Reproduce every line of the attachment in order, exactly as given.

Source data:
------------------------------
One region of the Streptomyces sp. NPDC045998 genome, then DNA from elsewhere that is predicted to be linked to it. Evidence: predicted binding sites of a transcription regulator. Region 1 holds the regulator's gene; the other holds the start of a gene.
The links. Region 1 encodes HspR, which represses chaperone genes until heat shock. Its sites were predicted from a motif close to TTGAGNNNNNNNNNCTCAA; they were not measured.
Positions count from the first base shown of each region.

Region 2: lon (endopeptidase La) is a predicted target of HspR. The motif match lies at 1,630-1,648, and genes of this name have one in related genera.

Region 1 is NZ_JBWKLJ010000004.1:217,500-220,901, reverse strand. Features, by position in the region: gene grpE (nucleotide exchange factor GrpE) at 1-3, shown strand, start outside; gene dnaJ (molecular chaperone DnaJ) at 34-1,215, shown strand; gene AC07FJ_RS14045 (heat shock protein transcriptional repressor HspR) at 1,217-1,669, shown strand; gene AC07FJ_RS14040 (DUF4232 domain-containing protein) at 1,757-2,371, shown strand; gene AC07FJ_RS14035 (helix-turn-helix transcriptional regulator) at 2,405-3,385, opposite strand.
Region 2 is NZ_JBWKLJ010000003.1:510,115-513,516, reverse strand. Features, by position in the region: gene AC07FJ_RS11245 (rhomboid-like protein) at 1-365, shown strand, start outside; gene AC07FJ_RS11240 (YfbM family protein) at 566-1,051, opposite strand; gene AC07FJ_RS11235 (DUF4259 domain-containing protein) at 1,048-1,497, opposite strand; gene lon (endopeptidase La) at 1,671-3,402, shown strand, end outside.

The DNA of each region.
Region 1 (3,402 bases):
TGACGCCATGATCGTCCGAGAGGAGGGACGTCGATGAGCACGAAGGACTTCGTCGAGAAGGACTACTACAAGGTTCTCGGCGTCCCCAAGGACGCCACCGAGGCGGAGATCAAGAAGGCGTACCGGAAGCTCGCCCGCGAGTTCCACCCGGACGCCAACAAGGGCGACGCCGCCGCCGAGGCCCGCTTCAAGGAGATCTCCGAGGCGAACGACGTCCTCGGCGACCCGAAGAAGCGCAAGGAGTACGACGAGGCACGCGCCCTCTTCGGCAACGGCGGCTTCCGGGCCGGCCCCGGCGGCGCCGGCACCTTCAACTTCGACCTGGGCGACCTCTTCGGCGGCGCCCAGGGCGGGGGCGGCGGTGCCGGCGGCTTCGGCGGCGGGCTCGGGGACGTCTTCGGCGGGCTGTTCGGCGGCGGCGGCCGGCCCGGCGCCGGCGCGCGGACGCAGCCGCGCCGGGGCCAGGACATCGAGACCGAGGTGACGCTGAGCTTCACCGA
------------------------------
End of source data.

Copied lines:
One region of the Streptomyces sp. NPDC045998 genome, then DNA from elsewhere that is predicted to be linked to it. Evidence: predicted binding sites of a transcription regulator. Region 1 holds the regulator's gene; the other holds the start of a gene.
The links. Region 1 encodes HspR, which represses chaperone genes until heat shock. Its sites were predicted from a motif close to TTGAGNNNNNNNNNCTCAA; they were not measured.
Positions count from the first base shown of each region.

Region 2: lon (endopeptidase La) is a predicted target of HspR. The motif match lies at 1,630-1,648, and genes of this name have one in related genera.

Region 1 is NZ_JBWKLJ010000004.1:217,500-220,901, reverse strand. Features, by position in the region: gene grpE (nucleotide exchange factor GrpE) at 1-3, shown strand, start outside; gene dnaJ (molecular chaperone DnaJ) at 34-1,215, shown strand; gene AC07FJ_RS14045 (heat shock protein transcriptional repressor HspR) at 1,217-1,669, shown strand; gene AC07FJ_RS14040 (DUF4232 domain-containing protein) at 1,757-2,371, shown strand; gene AC07FJ_RS14035 (helix-turn-helix transcriptional regulator) at 2,405-3,385, opposite strand.
Region 2 is NZ_JBWKLJ010000003.1:510,115-513,516, reverse strand. Features, by position in the region: gene AC07FJ_RS11245 (rhomboid-like protein) at 1-365, shown strand, start outside; gene AC07FJ_RS11240 (YfbM family protein) at 566-1,051, opposite strand; gene AC07FJ_RS11235 (DUF4259 domain-containing protein) at 1,048-1,497, opposite strand; gene lon (endopeptidase La) at 1,671-3,402, shown strand, end outside.

The DNA of each region.
Region 1 (3,402 bases):
TGACGCCATGATCGTCCGAGAGGAGGGACGTCGATGAGCACGAAGGACTTCGTCGAGAAGGACTACTACAAGGTTCTCGGCGTCCCCAAGGACGCCACCGAGGCGGAGATCAAGAAGGCGTACCGGAAGCTCGCCCGCGAGTTCCACCCGGACGCCAACAAGGGCGACGCCGCCGCCGAGGCCCGCTTCAAGGAGATCTCCGAGGCGAACGACGTCCTCGGCGACCCGAAGAAGCGCAAGGAGTACGACGAGGCACGCGCCCTCTTCGGCAACGGCGGCTTCCGGGCCGGCCCCGGCGGCGCCGGCACCTTCAACTTCGACCTGGGCGACCTCTTCGGCGGCGCCCAGGGCGGGGGCGGCGGTGCCGGCGGCTTCGGCGGCGGGCTCGGGGACGTCTTCGGCGGGCTGTTCGGCGGCGGCGGCCGGCCCGGCGCCGGCGCGCGGACGCAGCCGCGCCGGGGCCAGGACATCGAGACCGAGGTGACGCTGAGCTTCACCGA